“Maher” and “controversy” may as well be synonyms. UC Berkeley students recently launched a petition to rescind comedian and political commentator Bill Maher’s invitation to speak at their midyear commencement after he unabashedly made Islamophobic comments on his show “Real Time With Bill Maher.” The commencement ceremony is, coincidentally, the 50th anniversary of the Free Speech Movement. Some may be tempted to guffaw at the perceived irony; however, this is only one aspect of a much more convoluted issue — one that is not as ironic as it may seem.
Maher’s now-famous “Real Time” debate with Oscar-winner Ben Affleck resulted in a thought-provoking CNN interview with UC Riverside professor and religious scholar, Reza Aslan. Maher masks his bigotry behind misguided attempts to enlighten Muslims and all other adherents of religion. While criticism of organized religion and other social institutions is pragmatic, and often a necessity, stereotyping all Muslims — the tactic that Maher employs — is intellectually dishonest as well as the antithesis of a cogent argument.
Keeping in mind the increasing number of hate crimes committed against Muslims that are largely unacknowledged by the media, manufacturing fear of Islam assuredly has fallout. Bigotry is a dangerous and insidious sentiment. It is irresponsible to normalize it on a popular television show, especially when Maher presents his opinions as indisputable facts despite the overwhelming evidence to the contrary, such as this sweeping overgeneralization: “All religions are stupid, Islam just happens to be the one right now, in this century, that’s most dangerous and violent.”
Considering the San Diego Muslim woman who was murdered in her own home, or the Sikh man who was pushed in front of a New York subway because the woman who murdered him thought he was a Muslim, people’s safety needs to be prioritized. Breeding hostility toward a group of people is toxic. Respect, acceptance and coexistence are values worth sharing — ones that actually benefit humanity.
As Aslan articulately responded, “Islam doesn’t promote violence or peace. Islam is just a religion, and like every religion in the world, it depends on what you bring to it. If you’re a violent person, your Islam, your Judaism, your Christianity, your Hinduism, is going to be violent.” Islam is a doctrine. It’s neutral. The manner in which people apply it should not reflect on the doctrine; rather, it should reflect upon the individuals themselves.
In response, one may postulate that religion is the problem. Josef Stalin, Pol Pot, Benito Mussolini — all were atheists, and all committed atrocious crimes against humanity. The problem lies within human nature. Positing that Islam or atheism is the root of humanity’s problems shows nothing but a lack of insight — an inability to understand and interpret history.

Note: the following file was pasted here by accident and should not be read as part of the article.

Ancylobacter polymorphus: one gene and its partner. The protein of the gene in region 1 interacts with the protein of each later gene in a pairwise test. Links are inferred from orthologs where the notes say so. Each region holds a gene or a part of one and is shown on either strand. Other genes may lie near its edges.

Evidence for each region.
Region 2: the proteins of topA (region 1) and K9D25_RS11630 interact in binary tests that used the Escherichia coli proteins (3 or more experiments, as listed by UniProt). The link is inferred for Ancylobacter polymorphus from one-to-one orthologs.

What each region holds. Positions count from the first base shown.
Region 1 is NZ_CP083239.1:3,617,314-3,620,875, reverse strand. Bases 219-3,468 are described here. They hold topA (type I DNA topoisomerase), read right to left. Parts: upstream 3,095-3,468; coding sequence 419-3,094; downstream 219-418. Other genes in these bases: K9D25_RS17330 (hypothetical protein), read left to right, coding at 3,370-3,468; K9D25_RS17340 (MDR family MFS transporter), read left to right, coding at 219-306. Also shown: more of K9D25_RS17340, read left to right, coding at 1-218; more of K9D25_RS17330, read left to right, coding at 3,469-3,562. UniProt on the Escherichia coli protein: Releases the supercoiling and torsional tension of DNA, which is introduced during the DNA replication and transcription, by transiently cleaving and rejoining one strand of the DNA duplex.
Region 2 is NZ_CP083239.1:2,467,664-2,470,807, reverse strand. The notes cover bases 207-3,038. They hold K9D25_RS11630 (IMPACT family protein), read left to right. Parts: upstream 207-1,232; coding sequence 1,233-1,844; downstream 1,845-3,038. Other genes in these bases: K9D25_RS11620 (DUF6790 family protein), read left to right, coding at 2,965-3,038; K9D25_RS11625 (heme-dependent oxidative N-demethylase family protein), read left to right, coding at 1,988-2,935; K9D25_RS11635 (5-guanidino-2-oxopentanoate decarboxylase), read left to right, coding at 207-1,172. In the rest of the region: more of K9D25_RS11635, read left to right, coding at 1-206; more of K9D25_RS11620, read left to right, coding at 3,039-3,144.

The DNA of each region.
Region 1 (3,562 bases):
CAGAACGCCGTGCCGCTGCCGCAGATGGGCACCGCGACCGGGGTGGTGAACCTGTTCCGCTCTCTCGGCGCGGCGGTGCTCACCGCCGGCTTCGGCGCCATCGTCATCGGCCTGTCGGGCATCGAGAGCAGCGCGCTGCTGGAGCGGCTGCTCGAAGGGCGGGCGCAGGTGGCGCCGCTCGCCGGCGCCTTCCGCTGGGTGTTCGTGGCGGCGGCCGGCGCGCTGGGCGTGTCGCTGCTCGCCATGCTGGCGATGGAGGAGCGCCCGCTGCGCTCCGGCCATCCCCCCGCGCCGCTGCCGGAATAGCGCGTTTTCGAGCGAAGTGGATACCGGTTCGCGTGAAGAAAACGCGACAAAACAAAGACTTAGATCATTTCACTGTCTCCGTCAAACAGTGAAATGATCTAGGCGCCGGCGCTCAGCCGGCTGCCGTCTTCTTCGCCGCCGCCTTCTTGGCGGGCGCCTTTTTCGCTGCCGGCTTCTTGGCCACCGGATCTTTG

Congressman Keith Ellison, the first Muslim to be elected to Congress, said, “The fact is, whenever you have an ideology — whether it’s secular or religious — and you’re willing to kill and murder other people to impose it on them, you’re dangerous, and you’re a problem.”
It’s important to note that freedom of speech protects citizens from censorship by their government. It does not protect anyone from the consequences of spewing hate or slander. This coincides with the petition, which reads, “In a time where climate is a priority for all on campus, we cannot invite an individual who himself perpetuates a dangerous learning environment.”
If a commencement speaker is meant to bestow knowledge upon university graduates, then it’s unsurprising that some students don’t want Maher to be the voice on stage. Making bigoted comments, not surprisingly, invalidates one’s ethos. Does Maher have the right to speak at the commencement? Absolutely. But whether or not he’s someone who promotes the tenets of higher institutional learning remains controversial.
Above all, this day is about the students, not Maher. This is the students’ commencement, and subjecting Muslim students to this is profoundly unfair on Berkeley’s part.
UC Berkeley issued a statement that their decision to not revoke the invitation “does not constitute an endorsement of any of Mr. Maher’s prior statements.” Universities may not endorse the views of all their commencement speakers, sure, but this goes beyond a simple disagreement with Maher on the students’ part. Maher is denouncing the existence of 1.5 billion people based on the actions of a fraction of them.
“Real Time” racks in about 4.1 million viewers per episode. Maher’s pernicious statements have evident consequences. If the argument for Maher’s freedom of speech still stands, then it’s no doubt that the UC Berkeley students are exercising their freedom of speech too by speaking up. These students are carrying on a tradition of free speech by voicing their concerns, perfectly in line with the anniversary of the Berkeley Freedom of Speech movement.